Church of San Clemente
The Church of San Clemente is a small Baroque-style Roman Catholic church with an ancient history overlooking the Piazza dei Signori.
According to age-old lore, the church was donated to the city in the fifth century, by the Paduans who had left the city and established the communities of Rivoalto (or Rialto) and Dorsoduro, now part of Venice.
The Church of Saint Clement was first formally mentioned in 1190. In the fourteenth century, it was elevated to a parish. Nowadays is a filial church of the Cathedral Basilica of Santa Maria Assunta.
Housed on the east side of Piazza dei Signori, the small church is flanked by the two streets, Via San Clemente and Via Fiume, leading to Piazza della Frutta and Piazza delle Erbe, respectively.
The church is attached on three sides to the adjacent buildings. The terracotta facade is defined by four large pilasters with a large rose window in the centre above the entrance. On the sides, two niches house the statues of Saint Eligio on the left and Saint John the Baptist on the right. Above the large tympanum are the seventeenth-century statues of Saint Clement, Saint Justine and Saint Daniel.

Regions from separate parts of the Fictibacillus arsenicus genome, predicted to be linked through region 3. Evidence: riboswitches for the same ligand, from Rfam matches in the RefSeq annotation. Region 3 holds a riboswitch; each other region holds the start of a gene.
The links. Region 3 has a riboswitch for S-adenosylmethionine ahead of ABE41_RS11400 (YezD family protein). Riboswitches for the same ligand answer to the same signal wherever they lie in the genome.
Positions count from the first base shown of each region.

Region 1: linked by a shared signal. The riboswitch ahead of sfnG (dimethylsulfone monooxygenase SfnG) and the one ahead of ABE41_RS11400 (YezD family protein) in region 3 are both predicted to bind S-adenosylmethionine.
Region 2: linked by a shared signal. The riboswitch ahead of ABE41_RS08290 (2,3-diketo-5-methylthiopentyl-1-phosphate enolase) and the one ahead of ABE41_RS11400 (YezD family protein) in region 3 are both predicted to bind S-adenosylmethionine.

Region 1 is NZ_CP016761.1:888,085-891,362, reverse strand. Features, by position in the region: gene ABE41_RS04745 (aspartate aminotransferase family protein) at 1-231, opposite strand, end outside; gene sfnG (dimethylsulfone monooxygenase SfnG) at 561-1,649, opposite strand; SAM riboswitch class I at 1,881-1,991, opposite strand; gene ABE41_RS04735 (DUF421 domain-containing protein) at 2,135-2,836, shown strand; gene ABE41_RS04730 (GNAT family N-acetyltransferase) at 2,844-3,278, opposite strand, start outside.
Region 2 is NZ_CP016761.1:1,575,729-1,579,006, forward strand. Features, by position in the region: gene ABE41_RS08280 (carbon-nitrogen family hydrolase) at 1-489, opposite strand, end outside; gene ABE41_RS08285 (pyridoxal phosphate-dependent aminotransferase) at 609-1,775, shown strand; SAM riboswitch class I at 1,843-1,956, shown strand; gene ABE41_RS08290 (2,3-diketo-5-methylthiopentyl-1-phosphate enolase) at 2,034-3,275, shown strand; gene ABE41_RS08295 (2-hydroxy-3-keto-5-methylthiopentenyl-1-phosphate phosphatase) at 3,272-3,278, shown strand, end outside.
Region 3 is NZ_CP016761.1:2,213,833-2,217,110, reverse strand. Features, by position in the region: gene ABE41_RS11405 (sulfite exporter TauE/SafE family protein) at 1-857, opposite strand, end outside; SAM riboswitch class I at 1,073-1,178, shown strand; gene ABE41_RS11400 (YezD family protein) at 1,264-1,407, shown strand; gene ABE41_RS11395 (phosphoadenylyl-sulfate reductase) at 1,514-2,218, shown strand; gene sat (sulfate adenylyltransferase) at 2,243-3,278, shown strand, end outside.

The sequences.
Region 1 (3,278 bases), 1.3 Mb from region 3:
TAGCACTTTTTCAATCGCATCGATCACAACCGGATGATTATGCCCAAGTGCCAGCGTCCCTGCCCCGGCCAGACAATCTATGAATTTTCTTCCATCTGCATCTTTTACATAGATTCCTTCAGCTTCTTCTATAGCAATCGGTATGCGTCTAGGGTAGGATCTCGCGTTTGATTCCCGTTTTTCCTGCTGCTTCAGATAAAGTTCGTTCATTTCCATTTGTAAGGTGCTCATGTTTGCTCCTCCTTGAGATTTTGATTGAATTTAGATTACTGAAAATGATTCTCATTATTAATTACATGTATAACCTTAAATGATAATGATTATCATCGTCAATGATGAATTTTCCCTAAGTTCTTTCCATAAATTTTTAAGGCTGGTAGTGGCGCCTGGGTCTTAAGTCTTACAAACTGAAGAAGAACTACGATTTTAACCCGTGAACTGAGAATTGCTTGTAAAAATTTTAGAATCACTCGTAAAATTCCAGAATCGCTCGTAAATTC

The simple interior is structured in a single nave with a square apse. Next to the entrance is the Madonna and Child fresco by Jacopo Bellini, one of the founders of the Renaissance style of painting in northern Italy and the father-in-law of Andrea Mantegna. On the right wall is a seventeenth-century painting by Pietro Damini depicting Jesus in the act of delivering the keys to Saint Peter.
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Piazza dei Signori is an elegant open square surrounded by monumental works, fulfilling the role of the grand living room of Padua.
The Palazzo della Ragione, built in the Middle Ages as the seat of the city courts, still hosts on the ground floor one of the oldest European markets
A true miracle of architectural audacity and an impressive collection of fourteenth-century mural paintings, the only secular and civil commission executed by Giotto in Padua
One of the beautiful Venetian buildings surrounding the square of Piazza dei Signori is Loggia del Consiglio, an outstanding example of the architecture of the 15th and 16th centuries.
Piazza della Frutta, once called Piazza del Peronio, has been the commercial heart of Padua for centuries.